Tiffany Coppock: As an actual building code requirement, air and water barriers were relatively new a decade ago and initially, LEED did not require air and water barriers based on the ASHRAE version referenced but you could use air barriers to possibly achieve points for building commissioning or energy efficiency. Since then, much attention has focused on air filtration and removing VOCs to support indoor air quality and there have been two versions of air and water barrier requirements for LEED. ASHRAE now requires an air and water barrier be included in the design of buildings… We’re seeing a more holistic approach to building commissioning and various tests such as blower door testing to assess air leakage and whole building testing after the building is complete. 

Because air and water barriers help manage the flow of air and vapor into and out of the building, we can better support the building’s mechanical performance, such as specifying properly sized and more efficient air handler units. Collectively, these improvements allow the building to consume less energy, whether electricity, solar or wind. 

MASONRY DESIGN: Occupant wellness is a growing subject of interest. How do air, vapor, and water barriers help protect against contaminants such as mold in the enclosure?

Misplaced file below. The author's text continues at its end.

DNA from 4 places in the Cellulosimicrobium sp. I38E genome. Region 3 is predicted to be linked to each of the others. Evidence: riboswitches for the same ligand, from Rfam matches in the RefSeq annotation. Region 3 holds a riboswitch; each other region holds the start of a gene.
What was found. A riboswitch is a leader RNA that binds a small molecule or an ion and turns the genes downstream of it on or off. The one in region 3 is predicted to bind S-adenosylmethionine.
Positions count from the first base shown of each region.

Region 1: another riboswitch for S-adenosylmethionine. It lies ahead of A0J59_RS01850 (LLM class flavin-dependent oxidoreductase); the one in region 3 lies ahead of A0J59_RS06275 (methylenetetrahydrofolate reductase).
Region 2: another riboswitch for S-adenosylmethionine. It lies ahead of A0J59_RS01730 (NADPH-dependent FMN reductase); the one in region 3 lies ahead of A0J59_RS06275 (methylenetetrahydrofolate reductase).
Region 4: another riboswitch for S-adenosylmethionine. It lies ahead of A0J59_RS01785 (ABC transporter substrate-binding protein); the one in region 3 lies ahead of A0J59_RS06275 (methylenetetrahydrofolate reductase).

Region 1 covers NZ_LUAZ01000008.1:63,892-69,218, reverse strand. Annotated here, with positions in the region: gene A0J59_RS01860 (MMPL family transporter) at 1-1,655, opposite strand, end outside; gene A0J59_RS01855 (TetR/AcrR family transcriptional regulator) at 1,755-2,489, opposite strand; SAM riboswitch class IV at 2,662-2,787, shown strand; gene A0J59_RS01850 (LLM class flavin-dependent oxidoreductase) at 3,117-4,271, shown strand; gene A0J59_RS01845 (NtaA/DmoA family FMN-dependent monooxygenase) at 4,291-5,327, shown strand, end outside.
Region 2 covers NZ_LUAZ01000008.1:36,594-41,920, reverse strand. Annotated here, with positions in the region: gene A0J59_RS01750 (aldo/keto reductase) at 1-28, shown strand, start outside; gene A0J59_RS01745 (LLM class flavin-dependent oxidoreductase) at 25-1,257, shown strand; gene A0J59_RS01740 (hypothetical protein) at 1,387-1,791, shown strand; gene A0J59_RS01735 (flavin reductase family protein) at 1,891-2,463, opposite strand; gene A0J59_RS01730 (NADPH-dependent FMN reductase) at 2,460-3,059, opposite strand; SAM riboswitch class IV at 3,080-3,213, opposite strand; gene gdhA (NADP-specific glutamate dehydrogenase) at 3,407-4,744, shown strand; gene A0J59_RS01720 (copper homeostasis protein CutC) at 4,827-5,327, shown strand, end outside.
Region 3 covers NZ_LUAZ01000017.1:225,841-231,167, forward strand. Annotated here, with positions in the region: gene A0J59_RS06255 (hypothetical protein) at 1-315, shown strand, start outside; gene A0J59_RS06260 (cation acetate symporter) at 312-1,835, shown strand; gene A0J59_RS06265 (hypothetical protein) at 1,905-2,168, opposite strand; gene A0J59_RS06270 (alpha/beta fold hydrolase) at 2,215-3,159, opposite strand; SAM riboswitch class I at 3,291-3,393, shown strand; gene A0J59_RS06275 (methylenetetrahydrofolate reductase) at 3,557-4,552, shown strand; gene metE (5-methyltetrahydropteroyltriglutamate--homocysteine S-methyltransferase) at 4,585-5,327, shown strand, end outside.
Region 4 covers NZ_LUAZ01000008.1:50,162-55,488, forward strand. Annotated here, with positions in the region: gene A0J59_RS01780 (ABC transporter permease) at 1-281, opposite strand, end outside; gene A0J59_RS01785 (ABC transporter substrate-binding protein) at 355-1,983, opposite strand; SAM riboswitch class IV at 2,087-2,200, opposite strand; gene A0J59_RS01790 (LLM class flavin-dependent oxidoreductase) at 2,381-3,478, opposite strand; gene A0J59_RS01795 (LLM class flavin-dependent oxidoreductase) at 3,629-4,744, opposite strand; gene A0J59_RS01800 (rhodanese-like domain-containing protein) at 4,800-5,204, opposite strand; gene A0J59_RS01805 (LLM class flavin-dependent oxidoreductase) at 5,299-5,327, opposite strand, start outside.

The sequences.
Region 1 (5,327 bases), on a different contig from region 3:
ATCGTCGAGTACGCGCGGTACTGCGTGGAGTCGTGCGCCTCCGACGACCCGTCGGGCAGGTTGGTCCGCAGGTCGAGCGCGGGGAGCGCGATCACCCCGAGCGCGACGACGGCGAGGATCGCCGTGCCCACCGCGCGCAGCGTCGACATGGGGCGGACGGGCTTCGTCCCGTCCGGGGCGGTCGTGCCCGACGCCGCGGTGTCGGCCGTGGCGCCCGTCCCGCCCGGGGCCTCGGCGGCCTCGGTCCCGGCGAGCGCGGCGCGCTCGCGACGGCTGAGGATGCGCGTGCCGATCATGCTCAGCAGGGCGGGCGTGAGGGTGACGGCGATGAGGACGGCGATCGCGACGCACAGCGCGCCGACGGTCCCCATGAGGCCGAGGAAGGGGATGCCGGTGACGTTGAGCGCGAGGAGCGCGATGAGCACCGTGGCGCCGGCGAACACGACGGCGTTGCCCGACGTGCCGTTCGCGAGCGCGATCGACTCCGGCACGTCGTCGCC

Tiffany Coppock: Keeping the building environment dry and ensuring the building has the ability to “dry out” following exposure to any moisture is critical. While vapor barriers are not a holistic solution to protecting against mold, they are one tool in the toolkit. Prior to the development of air barriers, there were weather barriers to prevent liquid water leakage above grade and waterproofing barriers to help manage below grade moisture where hydrostatic pressure was present. The introduction of air barriers restricted the movement of air and liquid moisture throughout the building, but not necessarily the flow of vapor. Today, there are products that stop air, liquid, and vapor and they can be installed in one location within the wall or in multiple locations- i.e. the air, water, and vapor barrier may be a single membrane on the exterior sheathing or an air and water barrier may be installed on the sheathing and the vapor barrier is a separate product installed on the interior behind the gypsum drywall.